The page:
You show yourself in the rumba of the oak leaves,
in the patriotic flip flap of the flag fastened
to its lowest branch, in the tritone of the wind chimes
out by the water’s edge. The distant mountains
form a kind of concert hall of storm sounds,
their acoustics a marvel of nature’s engineering,
making your operatic echo magnify itself
in thrilling arias. But then,
at storm’s end – silence. The moon twins
its spotlight on the water, mirroring
itself. You’ve gone quiet, invisible. Yet,
we know you will outlast us all. In our will
we bequeath you the universe.
Don’t forget your songs, whether or not
anyone is left to hear them.
Dear (New England) January
Thank God for you! How thrilling your certainty, your lack of sun, your icy sidewalks, your air dry dry dry on the skin the lips the eyes, your frosted anthills pancaking gray beneath our boots. The lean coyote’s getting leaner, slinking closer to the house. The mice sneak in behind the dryer where it’s nice and warm. The pipes will freeze if we don’t stroke them with the hairdryer. No one wants to take a walk and tempt the Devil of Black Ice. Doggie will have to make do with an open door.
Hooray for you, January! There is no greater hope than standing here, planted in the almost-dark of 4 o’clock. It was darker just two weeks ago, when your older sister dressed herself in Christmas sparklers, merry-making in tiny multi-colored stars. December. The big tease. Will you won’t you will you won’t you snow on Christmas eve? Bring the airports to their knees? Leave travelers sleeping on the floor surrounded by their desperate festive packages?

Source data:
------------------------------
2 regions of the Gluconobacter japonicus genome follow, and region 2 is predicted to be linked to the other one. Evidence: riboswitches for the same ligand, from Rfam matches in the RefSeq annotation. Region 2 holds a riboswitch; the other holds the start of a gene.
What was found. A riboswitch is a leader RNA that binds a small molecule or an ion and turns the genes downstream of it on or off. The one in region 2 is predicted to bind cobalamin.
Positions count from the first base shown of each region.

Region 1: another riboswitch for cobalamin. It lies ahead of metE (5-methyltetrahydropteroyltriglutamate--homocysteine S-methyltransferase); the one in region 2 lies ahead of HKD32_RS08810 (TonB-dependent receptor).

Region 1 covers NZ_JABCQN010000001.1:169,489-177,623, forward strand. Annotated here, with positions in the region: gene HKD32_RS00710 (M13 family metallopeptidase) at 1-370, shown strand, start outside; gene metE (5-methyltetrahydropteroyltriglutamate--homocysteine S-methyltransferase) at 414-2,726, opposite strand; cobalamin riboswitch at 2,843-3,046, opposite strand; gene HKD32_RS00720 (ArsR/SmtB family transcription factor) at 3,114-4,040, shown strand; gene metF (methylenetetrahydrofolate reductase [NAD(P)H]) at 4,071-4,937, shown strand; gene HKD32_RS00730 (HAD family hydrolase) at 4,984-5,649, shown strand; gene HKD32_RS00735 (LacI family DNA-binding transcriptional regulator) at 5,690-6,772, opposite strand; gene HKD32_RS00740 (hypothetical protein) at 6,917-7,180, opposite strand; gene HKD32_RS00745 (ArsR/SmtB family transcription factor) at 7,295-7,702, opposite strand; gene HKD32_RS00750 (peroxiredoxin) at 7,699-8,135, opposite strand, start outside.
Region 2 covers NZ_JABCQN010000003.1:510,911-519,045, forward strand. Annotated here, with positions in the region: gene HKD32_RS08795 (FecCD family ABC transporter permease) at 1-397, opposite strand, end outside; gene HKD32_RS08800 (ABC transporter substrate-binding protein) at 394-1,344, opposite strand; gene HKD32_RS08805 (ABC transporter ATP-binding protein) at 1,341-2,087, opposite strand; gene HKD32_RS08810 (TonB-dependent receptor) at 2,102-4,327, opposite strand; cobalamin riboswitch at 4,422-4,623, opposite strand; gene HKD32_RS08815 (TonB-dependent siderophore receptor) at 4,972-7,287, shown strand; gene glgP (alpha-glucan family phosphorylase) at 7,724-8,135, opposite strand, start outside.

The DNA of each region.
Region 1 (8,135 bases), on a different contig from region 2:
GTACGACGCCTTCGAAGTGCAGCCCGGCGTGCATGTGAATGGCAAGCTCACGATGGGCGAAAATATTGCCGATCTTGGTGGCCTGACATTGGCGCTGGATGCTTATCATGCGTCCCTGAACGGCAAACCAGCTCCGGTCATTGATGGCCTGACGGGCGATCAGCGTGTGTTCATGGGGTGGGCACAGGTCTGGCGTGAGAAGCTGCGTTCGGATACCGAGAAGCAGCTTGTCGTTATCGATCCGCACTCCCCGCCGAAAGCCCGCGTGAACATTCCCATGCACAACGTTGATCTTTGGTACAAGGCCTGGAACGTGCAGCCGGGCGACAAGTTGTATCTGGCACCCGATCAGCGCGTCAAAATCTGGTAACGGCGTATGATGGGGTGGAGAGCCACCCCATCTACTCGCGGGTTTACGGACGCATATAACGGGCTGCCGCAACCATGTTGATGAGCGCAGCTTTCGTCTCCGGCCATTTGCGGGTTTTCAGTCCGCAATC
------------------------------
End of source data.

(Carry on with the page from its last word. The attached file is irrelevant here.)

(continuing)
Dearest January. You rock ‘n roll our thermostats through February. The snowman’s carrot nose has come unhinged, slipsliding towards muddy March. The ice dams cometh. Finally, April. The bravest flowers poke themselves out of the ground. Birds rev up their manic songs in search of mates. Gardeners rake the dead-brown earth. The arborists swoop in, warning of the latest moth-infesting threat to oak, maple, birch…. More money. Also, however, grass. Green leaves. More light.
More light. Spring. Summer. We salute you Janus, two-headed God of portals. You know that, like the past, our future rests assured. It’s enough to make a bully weep with gratitude.
Marian Kaplun Shapiro, a previous contributor, is the author of a professional book, Second Childhood (Norton, 1988), a poetry book, Players In The Dream, Dreamers In The Play (Plain View Press, 2007) and two chapbooks: Your Third Wish, (Finishing Line, 2007); and The End Of The World, Announced On Wednesday (Pudding House, 2007). A Quaker and a psychologist, her poetry often embeds the topics of peace and violence by addressing one within the context of the other. A resident of Lexington, she is a five-time Senior Poet Laureate of Massachusetts. She was nominated for the Pushcart Prize in 2012.